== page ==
In Juneau, quirky people, untold stories and little mysteries are as abundant as the rain. For the things about Juneau you can’t Google, why not work with a KTOO reporter to satisfy your curiosity?
Introducing a new KTOO news feature: Curious Juneau. Starring you and your questions.
Curious Juneau is a recurring news feature driven by questions and reporting from our audience.
Are you curious about Juneau? The history of Alaska’s capital city, its places and its people? Or if you just like to ask questions, then ask away!
A common story goes that there was a shipping mix up. Somewhere in Florida, there's a federal building with our eagle statue, and our federal building got their pelicans. Is it true?Read More »
Tall tales abound in regards to the giant blocks near Lemon Creek. The stories behind the mysterious blocks are almost too good to be true: Ancient monoliths, hatches for alien space craft, White Alice -- even cow graves. But nothing is really, so to speak, concrete.Read More »
In the mid-1970s the city and power company jointly built a 350-foot tunnel under Telephone Hill. It still carries water and power underground but its use as a pedestrian short cut was short-lived.Read More »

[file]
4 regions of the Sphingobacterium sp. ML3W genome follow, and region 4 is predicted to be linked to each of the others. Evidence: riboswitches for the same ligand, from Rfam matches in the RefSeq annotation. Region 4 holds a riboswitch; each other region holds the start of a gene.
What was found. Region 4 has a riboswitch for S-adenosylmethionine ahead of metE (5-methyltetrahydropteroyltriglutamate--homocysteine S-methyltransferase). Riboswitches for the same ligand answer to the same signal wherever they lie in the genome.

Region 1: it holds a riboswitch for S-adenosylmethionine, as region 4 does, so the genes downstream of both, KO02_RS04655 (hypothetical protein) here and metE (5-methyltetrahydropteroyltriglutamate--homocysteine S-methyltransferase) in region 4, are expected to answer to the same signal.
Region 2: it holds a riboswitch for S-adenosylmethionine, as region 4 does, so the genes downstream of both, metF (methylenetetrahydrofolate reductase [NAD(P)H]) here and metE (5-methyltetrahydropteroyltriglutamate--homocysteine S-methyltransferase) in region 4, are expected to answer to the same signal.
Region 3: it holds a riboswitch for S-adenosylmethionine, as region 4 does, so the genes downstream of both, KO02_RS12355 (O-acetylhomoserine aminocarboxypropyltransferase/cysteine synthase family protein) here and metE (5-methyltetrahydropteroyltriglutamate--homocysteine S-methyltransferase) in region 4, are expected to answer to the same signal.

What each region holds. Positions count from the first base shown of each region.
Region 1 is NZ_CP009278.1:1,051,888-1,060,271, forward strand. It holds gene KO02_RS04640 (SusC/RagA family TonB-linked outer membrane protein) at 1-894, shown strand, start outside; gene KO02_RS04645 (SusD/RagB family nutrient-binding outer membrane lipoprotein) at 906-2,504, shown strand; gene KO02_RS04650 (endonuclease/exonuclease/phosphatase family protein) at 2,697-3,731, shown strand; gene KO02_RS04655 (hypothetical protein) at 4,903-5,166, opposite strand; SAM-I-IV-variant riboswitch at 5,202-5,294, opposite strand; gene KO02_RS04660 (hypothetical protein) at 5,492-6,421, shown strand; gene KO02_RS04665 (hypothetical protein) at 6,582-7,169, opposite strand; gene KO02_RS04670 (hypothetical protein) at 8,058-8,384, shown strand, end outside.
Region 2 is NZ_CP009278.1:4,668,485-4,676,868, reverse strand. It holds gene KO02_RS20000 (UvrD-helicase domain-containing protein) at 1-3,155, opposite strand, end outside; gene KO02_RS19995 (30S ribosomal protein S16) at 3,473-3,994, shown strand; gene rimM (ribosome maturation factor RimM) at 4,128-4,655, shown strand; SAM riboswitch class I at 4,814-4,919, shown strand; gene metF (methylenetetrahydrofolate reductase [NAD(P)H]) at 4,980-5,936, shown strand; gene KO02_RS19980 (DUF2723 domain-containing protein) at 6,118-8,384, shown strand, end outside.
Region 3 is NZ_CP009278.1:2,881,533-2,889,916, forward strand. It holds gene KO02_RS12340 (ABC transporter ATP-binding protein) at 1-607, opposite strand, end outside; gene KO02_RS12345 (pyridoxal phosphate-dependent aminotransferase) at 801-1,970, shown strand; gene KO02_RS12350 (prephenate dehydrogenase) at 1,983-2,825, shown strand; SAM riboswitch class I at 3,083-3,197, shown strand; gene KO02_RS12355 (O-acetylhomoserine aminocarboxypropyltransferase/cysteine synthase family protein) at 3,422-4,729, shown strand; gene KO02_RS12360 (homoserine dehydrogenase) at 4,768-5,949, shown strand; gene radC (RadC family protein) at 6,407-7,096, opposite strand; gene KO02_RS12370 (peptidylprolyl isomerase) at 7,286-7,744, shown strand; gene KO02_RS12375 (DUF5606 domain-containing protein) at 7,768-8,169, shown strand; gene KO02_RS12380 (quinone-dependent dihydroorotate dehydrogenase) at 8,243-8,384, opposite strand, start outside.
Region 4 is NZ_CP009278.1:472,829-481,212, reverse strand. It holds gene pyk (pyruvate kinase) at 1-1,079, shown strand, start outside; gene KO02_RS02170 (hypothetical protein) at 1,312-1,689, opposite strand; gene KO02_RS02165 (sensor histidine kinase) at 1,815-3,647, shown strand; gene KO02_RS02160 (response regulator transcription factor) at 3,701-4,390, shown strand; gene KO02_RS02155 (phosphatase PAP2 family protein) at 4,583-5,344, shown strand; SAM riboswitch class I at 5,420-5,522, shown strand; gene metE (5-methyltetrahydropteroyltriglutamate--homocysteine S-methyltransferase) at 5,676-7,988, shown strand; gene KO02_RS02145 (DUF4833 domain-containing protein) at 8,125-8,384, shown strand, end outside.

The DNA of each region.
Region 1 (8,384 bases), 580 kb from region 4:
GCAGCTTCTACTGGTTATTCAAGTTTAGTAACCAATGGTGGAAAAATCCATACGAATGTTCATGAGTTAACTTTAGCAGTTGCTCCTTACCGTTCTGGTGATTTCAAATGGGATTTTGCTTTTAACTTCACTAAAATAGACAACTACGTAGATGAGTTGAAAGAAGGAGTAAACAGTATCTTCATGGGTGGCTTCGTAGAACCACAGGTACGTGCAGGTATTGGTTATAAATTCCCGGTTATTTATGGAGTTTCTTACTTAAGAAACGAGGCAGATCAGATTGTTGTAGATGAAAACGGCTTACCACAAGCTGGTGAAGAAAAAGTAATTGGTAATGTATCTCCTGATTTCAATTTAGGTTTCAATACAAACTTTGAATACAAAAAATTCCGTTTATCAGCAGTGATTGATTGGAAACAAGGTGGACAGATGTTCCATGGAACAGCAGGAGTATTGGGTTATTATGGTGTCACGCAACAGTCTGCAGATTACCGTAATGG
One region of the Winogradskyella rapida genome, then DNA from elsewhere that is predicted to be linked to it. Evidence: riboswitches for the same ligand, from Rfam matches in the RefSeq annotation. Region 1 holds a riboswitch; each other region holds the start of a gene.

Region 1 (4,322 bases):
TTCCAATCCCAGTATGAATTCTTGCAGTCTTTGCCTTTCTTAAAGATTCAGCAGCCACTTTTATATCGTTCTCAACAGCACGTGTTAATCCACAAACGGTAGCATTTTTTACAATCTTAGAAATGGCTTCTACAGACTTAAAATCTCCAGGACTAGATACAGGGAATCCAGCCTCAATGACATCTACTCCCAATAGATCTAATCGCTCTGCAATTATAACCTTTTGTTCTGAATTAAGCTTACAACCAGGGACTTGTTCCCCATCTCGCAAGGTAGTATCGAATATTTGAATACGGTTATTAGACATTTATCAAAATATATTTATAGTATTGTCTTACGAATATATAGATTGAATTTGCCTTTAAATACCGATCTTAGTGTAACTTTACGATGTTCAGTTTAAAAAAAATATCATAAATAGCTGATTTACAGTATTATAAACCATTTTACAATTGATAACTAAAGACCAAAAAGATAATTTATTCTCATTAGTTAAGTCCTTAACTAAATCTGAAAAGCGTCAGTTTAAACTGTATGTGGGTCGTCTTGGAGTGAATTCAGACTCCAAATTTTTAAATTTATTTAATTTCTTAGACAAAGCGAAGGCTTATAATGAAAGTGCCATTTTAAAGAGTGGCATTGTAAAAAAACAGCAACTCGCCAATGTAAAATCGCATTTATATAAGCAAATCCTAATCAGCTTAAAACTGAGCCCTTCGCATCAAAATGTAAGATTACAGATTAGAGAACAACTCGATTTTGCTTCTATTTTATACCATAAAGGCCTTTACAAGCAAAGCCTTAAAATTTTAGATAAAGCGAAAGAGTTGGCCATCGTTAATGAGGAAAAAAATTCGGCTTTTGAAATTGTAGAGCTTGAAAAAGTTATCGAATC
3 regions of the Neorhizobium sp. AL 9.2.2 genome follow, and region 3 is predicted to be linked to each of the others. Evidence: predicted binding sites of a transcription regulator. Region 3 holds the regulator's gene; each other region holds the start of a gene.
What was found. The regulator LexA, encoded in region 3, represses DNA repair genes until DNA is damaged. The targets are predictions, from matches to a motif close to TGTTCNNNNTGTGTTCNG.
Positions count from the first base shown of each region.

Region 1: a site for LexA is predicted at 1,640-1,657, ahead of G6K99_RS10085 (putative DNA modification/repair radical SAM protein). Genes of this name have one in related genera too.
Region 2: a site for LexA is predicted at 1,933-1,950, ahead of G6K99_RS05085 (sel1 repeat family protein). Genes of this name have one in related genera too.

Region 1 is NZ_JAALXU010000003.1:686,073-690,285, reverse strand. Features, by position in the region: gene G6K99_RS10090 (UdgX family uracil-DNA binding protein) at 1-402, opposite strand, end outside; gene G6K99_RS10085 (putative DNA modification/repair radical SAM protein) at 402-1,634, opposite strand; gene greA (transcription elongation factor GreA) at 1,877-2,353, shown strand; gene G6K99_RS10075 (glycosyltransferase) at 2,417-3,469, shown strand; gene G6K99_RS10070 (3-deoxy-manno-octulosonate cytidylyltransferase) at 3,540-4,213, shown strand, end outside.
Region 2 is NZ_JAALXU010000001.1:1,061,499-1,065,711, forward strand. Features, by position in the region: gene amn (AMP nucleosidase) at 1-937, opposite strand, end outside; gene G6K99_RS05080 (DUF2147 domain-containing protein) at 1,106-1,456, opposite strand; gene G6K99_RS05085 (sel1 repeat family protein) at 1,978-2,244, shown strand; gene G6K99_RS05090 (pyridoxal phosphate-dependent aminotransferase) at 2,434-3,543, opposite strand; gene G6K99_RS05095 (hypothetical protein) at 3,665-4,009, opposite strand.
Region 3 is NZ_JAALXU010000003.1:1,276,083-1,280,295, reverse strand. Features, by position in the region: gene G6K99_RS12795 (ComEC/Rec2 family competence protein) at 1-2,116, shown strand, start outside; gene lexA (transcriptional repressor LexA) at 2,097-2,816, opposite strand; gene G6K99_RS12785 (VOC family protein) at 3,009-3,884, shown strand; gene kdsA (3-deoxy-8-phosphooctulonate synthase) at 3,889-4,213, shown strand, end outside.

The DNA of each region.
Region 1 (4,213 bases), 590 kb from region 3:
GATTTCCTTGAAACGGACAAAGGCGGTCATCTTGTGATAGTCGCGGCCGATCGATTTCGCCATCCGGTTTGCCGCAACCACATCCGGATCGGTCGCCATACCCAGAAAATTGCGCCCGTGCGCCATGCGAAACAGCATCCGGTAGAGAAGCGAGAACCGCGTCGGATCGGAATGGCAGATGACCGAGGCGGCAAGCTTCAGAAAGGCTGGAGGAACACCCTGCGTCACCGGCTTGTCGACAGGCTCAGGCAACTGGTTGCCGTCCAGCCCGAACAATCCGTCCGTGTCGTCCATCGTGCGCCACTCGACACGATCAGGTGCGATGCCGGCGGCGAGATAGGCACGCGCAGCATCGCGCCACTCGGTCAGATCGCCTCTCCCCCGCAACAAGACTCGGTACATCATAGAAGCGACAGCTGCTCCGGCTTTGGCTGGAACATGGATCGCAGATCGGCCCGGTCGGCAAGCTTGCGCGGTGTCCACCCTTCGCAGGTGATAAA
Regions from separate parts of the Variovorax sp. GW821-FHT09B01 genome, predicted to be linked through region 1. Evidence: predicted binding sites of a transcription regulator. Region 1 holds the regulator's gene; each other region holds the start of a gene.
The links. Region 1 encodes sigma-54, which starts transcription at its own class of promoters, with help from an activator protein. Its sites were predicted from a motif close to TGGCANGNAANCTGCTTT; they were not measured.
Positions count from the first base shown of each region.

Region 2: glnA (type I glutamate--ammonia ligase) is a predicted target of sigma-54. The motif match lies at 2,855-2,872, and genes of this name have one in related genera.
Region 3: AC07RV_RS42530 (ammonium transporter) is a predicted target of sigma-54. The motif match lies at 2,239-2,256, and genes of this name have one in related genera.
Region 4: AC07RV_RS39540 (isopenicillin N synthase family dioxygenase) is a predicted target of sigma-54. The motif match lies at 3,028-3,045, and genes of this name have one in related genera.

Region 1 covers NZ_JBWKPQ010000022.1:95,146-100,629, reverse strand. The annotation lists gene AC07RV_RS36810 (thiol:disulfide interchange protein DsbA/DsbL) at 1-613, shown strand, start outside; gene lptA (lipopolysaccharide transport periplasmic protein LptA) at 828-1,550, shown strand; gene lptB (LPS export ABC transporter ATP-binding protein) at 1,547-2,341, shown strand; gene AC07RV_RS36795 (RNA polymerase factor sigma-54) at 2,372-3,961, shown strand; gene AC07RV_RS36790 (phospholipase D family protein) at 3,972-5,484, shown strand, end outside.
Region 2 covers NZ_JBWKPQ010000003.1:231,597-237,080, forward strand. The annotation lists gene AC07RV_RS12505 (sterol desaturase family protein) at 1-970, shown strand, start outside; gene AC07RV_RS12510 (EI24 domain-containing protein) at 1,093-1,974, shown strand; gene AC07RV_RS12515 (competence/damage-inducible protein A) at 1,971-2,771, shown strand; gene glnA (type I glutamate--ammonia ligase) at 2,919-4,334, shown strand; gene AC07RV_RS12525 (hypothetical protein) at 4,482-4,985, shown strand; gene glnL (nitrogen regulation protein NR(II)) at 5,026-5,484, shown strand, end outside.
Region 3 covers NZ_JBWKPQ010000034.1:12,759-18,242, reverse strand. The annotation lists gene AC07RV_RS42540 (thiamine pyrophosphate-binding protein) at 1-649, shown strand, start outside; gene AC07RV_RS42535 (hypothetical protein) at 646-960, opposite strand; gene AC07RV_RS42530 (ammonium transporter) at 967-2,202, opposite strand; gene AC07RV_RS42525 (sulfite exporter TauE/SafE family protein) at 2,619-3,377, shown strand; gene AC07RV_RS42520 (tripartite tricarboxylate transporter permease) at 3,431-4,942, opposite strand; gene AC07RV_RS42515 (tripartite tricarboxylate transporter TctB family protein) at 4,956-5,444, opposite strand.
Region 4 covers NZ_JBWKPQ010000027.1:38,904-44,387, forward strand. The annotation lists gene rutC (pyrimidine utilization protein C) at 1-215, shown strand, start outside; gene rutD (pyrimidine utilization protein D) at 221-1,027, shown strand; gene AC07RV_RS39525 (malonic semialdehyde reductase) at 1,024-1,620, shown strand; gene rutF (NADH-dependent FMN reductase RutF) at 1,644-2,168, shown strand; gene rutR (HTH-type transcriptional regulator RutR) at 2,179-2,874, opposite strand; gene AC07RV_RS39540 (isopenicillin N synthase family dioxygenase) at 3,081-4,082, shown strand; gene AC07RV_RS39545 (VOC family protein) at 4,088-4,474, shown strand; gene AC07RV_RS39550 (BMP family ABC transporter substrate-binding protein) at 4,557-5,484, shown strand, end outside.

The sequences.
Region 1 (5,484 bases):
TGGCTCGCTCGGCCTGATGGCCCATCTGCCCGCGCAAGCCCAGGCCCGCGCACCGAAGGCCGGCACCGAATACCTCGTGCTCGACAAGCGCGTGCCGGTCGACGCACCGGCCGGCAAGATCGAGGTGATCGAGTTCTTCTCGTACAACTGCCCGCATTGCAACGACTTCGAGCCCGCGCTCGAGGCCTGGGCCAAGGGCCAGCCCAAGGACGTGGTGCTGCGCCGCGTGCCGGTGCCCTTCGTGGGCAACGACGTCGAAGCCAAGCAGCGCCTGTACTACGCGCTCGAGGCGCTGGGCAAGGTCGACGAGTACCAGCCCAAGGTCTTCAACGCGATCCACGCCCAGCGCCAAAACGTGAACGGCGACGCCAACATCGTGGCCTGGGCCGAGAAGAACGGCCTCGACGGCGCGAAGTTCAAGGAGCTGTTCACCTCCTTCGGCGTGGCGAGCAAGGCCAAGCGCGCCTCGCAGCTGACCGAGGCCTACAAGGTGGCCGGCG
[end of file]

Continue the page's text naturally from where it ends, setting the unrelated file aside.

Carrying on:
A hydrologist's marker dye is unlikely, but there are a variety of biological processes that could be responsible for discoloration of the pond that's located about 4 miles down the Herbert Glacier trail.Read More »
The children's book, “Patsy Ann of Alaska: the true story of a dog" says the bull terrier, Patsy Ann, pushed her paw prints into sidewalk cement. But do they actually exist?Read More »
Juneau isn't on the road system, but yet car thefts in the de facto island city -- are on the rise. In fact, 2017 has already surpassed the number of stolen motor vehicles reported in recent years -- and more than doubled since 2014.Read More »
If you’ve driven on Mendenhall Loop Road, you may have seen the huts. The rusted steel half-circles look a bit like mini-airplane hangars.Read More »
“The fact is that after 1902, all of the people who were executed in Alaska were either racial minorities or ethnic minorities,” said attorney Averil Lerman. The last three men executed in the territory were an Alaska Native and two black men.Read More »
Many people are familiar with the story of Robert Stroud, one of the country’s most famous inmates of the last century, and how he spent over half his life in solitary confinement and gained fame for his careful study of birds and bird diseases. But many people probably don't know that Stroud was initially sent to prison for a murder he committed just a few short blocks away from the present-day Alaska State Capitol in downtown Juneau.Read More »
Curious Juneau examines why Gastineau Channel isn't maintained as a through waterway. Instead most vessels have to take the long way around Douglas Island.Read More »